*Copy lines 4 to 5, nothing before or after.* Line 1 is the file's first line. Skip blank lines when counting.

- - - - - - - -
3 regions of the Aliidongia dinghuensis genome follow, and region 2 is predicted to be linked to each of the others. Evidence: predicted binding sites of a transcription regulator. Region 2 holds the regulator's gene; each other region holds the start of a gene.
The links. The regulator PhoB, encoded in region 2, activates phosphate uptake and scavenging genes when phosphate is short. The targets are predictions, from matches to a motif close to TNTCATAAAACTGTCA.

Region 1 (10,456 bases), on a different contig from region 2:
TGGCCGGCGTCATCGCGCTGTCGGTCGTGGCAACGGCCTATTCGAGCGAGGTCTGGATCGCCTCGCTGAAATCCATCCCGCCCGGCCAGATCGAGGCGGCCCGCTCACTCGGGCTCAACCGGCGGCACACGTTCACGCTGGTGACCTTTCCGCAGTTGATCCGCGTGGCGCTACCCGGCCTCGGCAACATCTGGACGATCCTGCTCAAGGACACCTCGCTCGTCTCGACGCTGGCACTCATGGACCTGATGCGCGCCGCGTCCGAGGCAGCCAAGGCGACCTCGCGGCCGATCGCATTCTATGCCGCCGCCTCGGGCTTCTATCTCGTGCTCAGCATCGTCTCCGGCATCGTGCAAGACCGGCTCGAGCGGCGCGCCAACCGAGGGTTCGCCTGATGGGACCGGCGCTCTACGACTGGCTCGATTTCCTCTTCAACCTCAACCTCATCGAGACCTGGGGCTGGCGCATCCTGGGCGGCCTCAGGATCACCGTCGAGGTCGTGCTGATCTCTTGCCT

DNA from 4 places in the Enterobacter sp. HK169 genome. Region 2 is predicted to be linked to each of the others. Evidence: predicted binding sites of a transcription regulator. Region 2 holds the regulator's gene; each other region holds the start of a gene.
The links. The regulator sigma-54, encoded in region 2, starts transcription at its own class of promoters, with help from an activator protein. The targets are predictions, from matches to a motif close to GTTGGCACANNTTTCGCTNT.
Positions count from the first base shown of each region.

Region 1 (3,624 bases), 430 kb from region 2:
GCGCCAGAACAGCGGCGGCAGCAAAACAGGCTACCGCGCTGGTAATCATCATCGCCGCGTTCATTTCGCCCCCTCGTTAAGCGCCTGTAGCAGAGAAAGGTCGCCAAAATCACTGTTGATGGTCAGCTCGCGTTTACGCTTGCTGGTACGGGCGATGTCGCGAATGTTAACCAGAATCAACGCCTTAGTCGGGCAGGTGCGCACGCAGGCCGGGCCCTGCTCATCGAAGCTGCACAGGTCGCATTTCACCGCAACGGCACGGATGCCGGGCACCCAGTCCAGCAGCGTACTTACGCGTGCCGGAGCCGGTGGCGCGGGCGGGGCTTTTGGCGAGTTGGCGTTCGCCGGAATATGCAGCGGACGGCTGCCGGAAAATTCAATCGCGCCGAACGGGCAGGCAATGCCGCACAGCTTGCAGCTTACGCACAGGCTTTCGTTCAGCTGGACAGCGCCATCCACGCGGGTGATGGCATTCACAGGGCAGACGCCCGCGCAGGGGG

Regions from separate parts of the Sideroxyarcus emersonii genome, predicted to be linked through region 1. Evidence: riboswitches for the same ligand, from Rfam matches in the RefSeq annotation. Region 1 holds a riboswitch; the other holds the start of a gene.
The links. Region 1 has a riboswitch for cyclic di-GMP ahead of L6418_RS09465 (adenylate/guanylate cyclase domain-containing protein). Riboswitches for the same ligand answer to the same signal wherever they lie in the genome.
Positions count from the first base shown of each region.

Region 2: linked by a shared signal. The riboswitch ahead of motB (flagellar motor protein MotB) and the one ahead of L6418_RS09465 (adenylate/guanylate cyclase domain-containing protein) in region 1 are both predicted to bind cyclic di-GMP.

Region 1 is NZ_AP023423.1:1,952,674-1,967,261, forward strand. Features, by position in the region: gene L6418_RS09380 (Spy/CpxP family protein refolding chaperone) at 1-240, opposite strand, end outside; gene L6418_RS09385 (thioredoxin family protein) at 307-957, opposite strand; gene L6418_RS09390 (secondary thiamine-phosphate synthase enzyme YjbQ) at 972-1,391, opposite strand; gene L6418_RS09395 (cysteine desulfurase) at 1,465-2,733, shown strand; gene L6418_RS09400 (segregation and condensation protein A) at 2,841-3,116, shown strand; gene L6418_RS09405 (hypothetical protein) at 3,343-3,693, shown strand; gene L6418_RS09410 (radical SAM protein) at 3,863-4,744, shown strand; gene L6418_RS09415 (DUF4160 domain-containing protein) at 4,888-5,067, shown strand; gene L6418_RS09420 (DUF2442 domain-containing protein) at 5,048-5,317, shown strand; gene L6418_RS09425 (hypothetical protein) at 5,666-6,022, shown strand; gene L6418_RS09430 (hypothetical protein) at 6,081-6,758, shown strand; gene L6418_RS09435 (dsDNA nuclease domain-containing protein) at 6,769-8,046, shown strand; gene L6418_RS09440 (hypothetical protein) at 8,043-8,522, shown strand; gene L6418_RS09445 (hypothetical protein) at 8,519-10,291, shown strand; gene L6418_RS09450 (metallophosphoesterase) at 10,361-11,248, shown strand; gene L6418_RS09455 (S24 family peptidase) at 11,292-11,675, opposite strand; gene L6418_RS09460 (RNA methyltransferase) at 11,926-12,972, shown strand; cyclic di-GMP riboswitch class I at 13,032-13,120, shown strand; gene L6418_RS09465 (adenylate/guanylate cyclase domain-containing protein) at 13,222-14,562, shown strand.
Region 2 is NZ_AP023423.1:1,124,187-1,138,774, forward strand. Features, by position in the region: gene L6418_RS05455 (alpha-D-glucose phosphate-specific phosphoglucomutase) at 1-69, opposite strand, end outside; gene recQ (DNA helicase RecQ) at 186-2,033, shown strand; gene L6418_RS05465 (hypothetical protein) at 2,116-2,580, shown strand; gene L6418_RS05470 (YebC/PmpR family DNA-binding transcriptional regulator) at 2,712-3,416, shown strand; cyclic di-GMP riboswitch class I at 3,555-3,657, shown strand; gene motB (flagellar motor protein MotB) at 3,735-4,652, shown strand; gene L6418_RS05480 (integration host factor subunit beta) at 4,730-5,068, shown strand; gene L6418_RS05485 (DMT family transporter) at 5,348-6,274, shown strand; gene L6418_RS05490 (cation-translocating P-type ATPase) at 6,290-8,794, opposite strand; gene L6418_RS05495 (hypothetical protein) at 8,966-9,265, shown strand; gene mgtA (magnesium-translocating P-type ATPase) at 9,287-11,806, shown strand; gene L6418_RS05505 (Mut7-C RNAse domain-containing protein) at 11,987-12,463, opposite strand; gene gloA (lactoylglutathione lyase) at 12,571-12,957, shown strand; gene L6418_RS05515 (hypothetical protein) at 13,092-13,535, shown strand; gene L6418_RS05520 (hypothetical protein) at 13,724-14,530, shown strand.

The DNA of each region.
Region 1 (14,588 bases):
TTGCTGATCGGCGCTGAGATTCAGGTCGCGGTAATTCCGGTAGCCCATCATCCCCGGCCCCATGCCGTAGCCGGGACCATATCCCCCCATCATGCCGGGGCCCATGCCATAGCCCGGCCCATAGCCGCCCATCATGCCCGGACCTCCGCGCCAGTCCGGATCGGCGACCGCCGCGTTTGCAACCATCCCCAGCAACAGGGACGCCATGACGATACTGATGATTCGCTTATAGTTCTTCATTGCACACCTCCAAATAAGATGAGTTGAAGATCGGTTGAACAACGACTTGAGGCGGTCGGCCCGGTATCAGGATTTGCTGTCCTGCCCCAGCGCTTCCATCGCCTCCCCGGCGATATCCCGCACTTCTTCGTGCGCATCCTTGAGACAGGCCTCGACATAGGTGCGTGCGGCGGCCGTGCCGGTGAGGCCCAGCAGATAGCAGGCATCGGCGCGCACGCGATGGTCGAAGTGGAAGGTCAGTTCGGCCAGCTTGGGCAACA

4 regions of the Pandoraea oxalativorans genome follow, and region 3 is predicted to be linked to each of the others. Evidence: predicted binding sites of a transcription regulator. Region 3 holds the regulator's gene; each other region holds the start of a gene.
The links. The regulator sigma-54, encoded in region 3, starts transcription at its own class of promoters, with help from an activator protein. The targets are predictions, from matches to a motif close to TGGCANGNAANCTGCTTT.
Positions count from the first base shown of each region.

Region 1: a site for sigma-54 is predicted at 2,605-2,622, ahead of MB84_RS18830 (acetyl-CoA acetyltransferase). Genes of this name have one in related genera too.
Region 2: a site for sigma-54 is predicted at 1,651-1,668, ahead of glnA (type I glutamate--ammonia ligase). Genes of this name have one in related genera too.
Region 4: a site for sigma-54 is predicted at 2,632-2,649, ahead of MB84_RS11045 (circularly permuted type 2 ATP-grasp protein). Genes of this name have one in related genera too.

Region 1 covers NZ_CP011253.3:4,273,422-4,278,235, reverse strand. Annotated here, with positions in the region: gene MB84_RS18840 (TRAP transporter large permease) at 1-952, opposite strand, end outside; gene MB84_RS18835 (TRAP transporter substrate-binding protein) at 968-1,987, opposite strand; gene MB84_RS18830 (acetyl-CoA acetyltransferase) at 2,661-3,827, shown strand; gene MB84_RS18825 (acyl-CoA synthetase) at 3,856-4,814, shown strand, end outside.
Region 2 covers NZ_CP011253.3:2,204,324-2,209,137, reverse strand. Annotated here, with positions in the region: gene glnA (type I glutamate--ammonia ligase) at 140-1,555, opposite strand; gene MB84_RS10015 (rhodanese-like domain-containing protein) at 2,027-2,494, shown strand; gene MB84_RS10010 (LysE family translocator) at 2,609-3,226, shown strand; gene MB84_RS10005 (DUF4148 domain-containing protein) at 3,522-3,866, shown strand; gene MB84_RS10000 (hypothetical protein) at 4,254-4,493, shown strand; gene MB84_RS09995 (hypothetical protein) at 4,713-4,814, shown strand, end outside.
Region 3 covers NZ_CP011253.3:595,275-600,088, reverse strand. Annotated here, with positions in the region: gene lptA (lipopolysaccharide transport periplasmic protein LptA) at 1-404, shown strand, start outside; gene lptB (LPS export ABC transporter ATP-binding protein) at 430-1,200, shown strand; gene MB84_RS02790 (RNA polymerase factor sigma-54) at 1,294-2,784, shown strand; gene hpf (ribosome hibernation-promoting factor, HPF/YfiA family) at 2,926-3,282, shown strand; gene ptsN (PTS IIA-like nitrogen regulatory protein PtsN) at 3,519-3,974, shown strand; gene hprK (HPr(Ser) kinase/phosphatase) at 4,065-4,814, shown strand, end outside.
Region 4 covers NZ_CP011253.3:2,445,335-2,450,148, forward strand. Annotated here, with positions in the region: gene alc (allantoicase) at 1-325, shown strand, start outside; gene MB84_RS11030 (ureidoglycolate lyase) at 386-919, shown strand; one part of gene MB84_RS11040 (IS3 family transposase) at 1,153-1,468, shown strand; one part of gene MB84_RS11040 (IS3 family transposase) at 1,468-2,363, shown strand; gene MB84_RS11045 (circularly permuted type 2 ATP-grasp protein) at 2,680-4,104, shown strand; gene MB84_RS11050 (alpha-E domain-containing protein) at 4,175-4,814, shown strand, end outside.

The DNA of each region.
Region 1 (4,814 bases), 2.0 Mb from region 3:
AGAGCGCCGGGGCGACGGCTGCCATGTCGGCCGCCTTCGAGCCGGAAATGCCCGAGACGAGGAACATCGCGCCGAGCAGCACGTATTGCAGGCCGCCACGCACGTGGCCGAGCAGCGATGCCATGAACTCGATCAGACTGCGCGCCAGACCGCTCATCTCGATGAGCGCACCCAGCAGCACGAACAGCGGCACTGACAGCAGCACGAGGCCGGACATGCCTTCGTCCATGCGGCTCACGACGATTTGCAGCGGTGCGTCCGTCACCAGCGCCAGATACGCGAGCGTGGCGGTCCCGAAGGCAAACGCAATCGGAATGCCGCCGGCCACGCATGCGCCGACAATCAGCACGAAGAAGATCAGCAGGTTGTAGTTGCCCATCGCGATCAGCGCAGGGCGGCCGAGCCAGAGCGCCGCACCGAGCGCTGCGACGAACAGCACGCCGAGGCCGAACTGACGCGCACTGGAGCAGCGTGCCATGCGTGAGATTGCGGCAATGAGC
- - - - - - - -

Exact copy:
TGGCCGGCGTCATCGCGCTGTCGGTCGTGGCAACGGCCTATTCGAGCGAGGTCTGGATCGCCTCGCTGAAATCCATCCCGCCCGGCCAGATCGAGGCGGCCCGCTCACTCGGGCTCAACCGGCGGCACACGTTCACGCTGGTGACCTTTCCGCAGTTGATCCGCGTGGCGCTACCCGGCCTCGGCAACATCTGGACGATCCTGCTCAAGGACACCTCGCTCGTCTCGACGCTGGCACTCATGGACCTGATGCGCGCCGCGTCCGAGGCAGCCAAGGCGACCTCGCGGCCGATCGCATTCTATGCCGCCGCCTCGGGCTTCTATCTCGTGCTCAGCATCGTCTCCGGCATCGTGCAAGACCGGCTCGAGCGGCGCGCCAACCGAGGGTTCGCCTGATGGGACCGGCGCTCTACGACTGGCTCGATTTCCTCTTCAACCTCAACCTCATCGAGACCTGGGGCTGGCGCATCCTGGGCGGCCTCAGGATCACCGTCGAGGTCGTGCTGATCTCTTGCCT

DNA from 4 places in the Enterobacter sp. HK169 genome. Region 2 is predicted to be linked to each of the others. Evidence: predicted binding sites of a transcription regulator. Region 2 holds the regulator's gene; each other region holds the start of a gene.